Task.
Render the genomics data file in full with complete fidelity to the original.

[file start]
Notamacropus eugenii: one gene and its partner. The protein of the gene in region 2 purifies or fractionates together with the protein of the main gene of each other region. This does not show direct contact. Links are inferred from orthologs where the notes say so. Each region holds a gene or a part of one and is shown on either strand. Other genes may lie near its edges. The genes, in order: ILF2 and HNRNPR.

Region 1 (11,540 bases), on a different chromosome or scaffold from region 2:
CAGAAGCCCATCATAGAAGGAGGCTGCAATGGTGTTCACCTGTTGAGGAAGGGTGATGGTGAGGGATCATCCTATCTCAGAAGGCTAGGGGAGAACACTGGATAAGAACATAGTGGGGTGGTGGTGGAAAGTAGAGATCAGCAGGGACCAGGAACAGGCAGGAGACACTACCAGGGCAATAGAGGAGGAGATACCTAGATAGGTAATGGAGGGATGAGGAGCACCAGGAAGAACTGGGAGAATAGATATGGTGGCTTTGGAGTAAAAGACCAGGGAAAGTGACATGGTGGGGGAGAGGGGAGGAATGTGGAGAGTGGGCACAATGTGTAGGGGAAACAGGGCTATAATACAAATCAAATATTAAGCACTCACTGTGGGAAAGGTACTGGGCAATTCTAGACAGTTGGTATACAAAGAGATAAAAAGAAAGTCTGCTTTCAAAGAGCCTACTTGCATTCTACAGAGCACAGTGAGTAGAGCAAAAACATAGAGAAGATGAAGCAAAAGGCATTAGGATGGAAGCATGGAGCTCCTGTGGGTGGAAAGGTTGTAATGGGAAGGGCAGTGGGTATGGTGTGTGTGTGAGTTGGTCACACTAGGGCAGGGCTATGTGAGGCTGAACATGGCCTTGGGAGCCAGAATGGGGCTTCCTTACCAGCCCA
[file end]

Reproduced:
Notamacropus eugenii: one gene and its partner. The protein of the gene in region 2 purifies or fractionates together with the protein of the main gene of each other region. This does not show direct contact. Links are inferred from orthologs where the notes say so. Each region holds a gene or a part of one and is shown on either strand. Other genes may lie near its edges. The genes, in order: ILF2 and HNRNPR.

Region 1 (11,540 bases), on a different chromosome or scaffold from region 2:
CAGAAGCCCATCATAGAAGGAGGCTGCAATGGTGTTCACCTGTTGAGGAAGGGTGATGGTGAGGGATCATCCTATCTCAGAAGGCTAGGGGAGAACACTGGATAAGAACATAGTGGGGTGGTGGTGGAAAGTAGAGATCAGCAGGGACCAGGAACAGGCAGGAGACACTACCAGGGCAATAGAGGAGGAGATACCTAGATAGGTAATGGAGGGATGAGGAGCACCAGGAAGAACTGGGAGAATAGATATGGTGGCTTTGGAGTAAAAGACCAGGGAAAGTGACATGGTGGGGGAGAGGGGAGGAATGTGGAGAGTGGGCACAATGTGTAGGGGAAACAGGGCTATAATACAAATCAAATATTAAGCACTCACTGTGGGAAAGGTACTGGGCAATTCTAGACAGTTGGTATACAAAGAGATAAAAAGAAAGTCTGCTTTCAAAGAGCCTACTTGCATTCTACAGAGCACAGTGAGTAGAGCAAAAACATAGAGAAGATGAAGCAAAAGGCATTAGGATGGAAGCATGGAGCTCCTGTGGGTGGAAAGGTTGTAATGGGAAGGGCAGTGGGTATGGTGTGTGTGTGAGTTGGTCACACTAGGGCAGGGCTATGTGAGGCTGAACATGGCCTTGGGAGCCAGAATGGGGCTTCCTTACCAGCCCA